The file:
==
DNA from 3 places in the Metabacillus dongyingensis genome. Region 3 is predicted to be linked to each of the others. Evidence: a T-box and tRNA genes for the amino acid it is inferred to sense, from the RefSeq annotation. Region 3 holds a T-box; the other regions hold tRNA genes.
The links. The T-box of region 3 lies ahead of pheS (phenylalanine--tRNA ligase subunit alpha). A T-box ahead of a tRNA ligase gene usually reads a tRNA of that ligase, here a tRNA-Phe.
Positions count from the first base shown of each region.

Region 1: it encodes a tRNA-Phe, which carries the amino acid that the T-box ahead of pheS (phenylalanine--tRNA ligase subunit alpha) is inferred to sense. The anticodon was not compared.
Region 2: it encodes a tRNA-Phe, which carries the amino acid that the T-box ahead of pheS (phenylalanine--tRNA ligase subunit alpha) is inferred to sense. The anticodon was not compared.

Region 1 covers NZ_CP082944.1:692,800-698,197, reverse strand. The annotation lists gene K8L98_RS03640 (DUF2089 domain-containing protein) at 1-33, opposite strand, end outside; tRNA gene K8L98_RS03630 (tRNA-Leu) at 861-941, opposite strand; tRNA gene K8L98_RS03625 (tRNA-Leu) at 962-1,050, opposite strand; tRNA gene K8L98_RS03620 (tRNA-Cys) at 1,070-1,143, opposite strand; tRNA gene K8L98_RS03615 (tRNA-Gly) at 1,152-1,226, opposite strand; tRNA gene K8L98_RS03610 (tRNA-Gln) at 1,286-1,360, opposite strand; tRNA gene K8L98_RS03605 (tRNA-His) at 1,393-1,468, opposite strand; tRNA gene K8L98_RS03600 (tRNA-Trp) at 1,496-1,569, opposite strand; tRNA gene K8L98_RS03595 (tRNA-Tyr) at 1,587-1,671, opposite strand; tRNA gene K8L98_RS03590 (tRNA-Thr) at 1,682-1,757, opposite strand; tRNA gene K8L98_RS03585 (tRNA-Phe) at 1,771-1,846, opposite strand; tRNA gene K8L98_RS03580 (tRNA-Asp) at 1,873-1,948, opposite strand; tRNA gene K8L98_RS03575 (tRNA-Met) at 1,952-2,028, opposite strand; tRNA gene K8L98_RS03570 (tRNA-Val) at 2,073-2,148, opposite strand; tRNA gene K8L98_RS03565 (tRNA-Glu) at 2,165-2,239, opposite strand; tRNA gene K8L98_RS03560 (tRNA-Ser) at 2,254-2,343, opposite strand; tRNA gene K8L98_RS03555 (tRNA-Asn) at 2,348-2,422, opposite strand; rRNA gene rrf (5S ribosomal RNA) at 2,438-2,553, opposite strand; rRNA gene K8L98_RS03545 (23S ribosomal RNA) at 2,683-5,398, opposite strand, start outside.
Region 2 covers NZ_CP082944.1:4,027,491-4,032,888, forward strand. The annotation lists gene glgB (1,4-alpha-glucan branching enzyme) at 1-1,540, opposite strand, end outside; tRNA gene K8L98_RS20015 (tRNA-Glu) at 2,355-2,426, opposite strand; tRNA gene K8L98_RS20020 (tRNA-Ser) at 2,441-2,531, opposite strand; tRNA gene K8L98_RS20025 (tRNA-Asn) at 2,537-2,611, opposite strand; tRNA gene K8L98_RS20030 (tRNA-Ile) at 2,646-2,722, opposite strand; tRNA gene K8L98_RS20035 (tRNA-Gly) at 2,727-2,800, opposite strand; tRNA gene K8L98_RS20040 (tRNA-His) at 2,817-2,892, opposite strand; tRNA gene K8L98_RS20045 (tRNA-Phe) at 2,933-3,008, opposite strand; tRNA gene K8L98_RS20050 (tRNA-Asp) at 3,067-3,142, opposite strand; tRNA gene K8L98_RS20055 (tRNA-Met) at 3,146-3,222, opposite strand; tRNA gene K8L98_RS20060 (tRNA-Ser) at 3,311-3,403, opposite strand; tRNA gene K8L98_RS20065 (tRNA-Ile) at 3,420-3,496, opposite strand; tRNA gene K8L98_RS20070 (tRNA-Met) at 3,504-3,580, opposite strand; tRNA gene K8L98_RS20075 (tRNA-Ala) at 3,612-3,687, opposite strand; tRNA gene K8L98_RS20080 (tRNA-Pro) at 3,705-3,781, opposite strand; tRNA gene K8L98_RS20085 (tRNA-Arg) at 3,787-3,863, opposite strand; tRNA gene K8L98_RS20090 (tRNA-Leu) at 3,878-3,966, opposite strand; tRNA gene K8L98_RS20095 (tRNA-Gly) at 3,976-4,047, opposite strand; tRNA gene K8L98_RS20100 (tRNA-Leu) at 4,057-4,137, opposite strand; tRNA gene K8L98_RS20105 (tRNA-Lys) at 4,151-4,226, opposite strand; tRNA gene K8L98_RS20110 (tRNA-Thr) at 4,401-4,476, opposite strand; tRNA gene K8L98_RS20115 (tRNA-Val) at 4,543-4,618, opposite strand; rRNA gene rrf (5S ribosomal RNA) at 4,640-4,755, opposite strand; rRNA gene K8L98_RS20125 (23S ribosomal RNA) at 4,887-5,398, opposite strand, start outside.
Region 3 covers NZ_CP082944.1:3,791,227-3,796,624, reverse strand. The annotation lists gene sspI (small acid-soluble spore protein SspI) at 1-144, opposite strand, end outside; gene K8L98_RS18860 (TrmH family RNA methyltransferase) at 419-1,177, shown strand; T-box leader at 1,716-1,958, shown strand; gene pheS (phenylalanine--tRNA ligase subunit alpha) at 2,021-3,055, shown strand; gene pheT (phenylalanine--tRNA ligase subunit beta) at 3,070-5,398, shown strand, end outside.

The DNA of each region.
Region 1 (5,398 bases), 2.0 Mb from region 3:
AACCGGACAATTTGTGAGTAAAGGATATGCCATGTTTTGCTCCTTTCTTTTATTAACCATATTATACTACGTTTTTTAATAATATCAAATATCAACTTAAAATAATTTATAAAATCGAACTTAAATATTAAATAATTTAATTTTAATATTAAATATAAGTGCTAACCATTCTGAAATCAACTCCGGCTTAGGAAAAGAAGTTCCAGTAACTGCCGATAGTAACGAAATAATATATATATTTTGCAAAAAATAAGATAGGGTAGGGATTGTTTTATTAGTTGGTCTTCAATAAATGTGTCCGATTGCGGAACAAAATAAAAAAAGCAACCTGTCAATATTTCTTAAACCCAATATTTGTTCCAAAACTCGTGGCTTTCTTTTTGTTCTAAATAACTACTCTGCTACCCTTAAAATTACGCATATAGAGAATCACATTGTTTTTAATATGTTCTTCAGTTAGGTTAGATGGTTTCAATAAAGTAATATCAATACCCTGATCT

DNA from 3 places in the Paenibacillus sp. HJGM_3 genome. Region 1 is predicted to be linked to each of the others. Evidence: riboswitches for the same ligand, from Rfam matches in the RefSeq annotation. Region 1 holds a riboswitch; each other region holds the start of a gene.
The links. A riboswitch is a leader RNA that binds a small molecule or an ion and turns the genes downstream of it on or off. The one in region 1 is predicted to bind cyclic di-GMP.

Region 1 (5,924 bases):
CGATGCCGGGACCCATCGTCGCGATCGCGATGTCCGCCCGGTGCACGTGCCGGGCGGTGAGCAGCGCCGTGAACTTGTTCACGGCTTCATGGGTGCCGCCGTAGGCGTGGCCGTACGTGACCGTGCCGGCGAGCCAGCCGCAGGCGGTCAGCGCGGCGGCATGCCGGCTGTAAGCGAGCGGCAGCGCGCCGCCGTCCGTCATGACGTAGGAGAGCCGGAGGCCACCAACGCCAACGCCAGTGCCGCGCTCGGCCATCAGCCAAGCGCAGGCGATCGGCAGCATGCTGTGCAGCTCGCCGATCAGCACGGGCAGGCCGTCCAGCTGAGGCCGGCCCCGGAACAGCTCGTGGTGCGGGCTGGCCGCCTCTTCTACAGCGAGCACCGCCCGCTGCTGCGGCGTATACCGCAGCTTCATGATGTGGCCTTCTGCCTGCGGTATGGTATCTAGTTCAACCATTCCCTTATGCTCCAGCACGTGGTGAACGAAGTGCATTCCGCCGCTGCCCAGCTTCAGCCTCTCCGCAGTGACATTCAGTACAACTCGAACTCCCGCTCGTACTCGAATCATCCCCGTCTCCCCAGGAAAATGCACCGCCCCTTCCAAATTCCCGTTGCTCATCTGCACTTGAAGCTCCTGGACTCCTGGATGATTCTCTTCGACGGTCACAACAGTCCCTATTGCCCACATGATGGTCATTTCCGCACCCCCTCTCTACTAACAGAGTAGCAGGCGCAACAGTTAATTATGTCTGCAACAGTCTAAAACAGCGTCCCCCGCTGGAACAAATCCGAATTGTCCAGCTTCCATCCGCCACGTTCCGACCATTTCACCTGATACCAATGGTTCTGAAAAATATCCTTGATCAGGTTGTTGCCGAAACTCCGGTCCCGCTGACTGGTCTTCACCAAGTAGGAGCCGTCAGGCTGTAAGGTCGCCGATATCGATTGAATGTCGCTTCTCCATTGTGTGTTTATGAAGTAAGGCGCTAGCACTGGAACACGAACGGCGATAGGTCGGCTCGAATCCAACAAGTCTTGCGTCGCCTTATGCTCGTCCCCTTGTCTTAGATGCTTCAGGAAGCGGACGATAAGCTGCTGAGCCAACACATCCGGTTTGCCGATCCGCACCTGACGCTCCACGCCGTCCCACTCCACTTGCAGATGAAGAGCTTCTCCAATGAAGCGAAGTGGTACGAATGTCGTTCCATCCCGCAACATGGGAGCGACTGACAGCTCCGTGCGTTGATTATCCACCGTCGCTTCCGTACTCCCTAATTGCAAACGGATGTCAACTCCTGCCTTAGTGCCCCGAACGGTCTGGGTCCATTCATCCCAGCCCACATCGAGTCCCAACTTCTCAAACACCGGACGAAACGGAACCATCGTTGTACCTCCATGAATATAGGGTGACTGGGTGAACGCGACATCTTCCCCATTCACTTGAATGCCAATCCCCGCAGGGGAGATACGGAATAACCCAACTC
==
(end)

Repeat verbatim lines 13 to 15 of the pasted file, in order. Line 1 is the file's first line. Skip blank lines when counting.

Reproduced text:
The links. A riboswitch is a leader RNA that binds a small molecule or an ion and turns the genes downstream of it on or off. The one in region 1 is predicted to bind cyclic di-GMP.

Region 1 (5,924 bases):
CGATGCCGGGACCCATCGTCGCGATCGCGATGTCCGCCCGGTGCACGTGCCGGGCGGTGAGCAGCGCCGTGAACTTGTTCACGGCTTCATGGGTGCCGCCGTAGGCGTGGCCGTACGTGACCGTGCCGGCGAGCCAGCCGCAGGCGGTCAGCGCGGCGGCATGCCGGCTGTAAGCGAGCGGCAGCGCGCCGCCGTCCGTCATGACGTAGGAGAGCCGGAGGCCACCAACGCCAACGCCAGTGCCGCGCTCGGCCATCAGCCAAGCGCAGGCGATCGGCAGCATGCTGTGCAGCTCGCCGATCAGCACGGGCAGGCCGTCCAGCTGAGGCCGGCCCCGGAACAGCTCGTGGTGCGGGCTGGCCGCCTCTTCTACAGCGAGCACCGCCCGCTGCTGCGGCGTATACCGCAGCTTCATGATGTGGCCTTCTGCCTGCGGTATGGTATCTAGTTCAACCATTCCCTTATGCTCCAGCACGTGGTGAACGAAGTGCATTCCGCCGCTGCCCAGCTTCAGCCTCTCCGCAGTGACATTCAGTACAACTCGAACTCCCGCTCGTACTCGAATCATCCCCGTCTCCCCAGGAAAATGCACCGCCCCTTCCAAATTCCCGTTGCTCATCTGCACTTGAAGCTCCTGGACTCCTGGATGATTCTCTTCGACGGTCACAACAGTCCCTATTGCCCACATGATGGTCATTTCCGCACCCCCTCTCTACTAACAGAGTAGCAGGCGCAACAGTTAATTATGTCTGCAACAGTCTAAAACAGCGTCCCCCGCTGGAACAAATCCGAATTGTCCAGCTTCCATCCGCCACGTTCCGACCATTTCACCTGATACCAATGGTTCTGAAAAATATCCTTGATCAGGTTGTTGCCGAAACTCCGGTCCCGCTGACTGGTCTTCACCAAGTAGGAGCCGTCAGGCTGTAAGGTCGCCGATATCGATTGAATGTCGCTTCTCCATTGTGTGTTTATGAAGTAAGGCGCTAGCACTGGAACACGAACGGCGATAGGTCGGCTCGAATCCAACAAGTCTTGCGTCGCCTTATGCTCGTCCCCTTGTCTTAGATGCTTCAGGAAGCGGACGATAAGCTGCTGAGCCAACACATCCGGTTTGCCGATCCGCACCTGACGCTCCACGCCGTCCCACTCCACTTGCAGATGAAGAGCTTCTCCAATGAAGCGAAGTGGTACGAATGTCGTTCCATCCCGCAACATGGGAGCGACTGACAGCTCCGTGCGTTGATTATCCACCGTCGCTTCCGTACTCCCTAATTGCAAACGGATGTCAACTCCTGCCTTAGTGCCCCGAACGGTCTGGGTCCATTCATCCCAGCCCACATCGAGTCCCAACTTCTCAAACACCGGACGAAACGGAACCATCGTTGTACCTCCATGAATATAGGGTGACTGGGTGAACGCGACATCTTCCCCATTCACTTGAATGCCAATCCCCGCAGGGGAGATACGGAATAACCCAACTC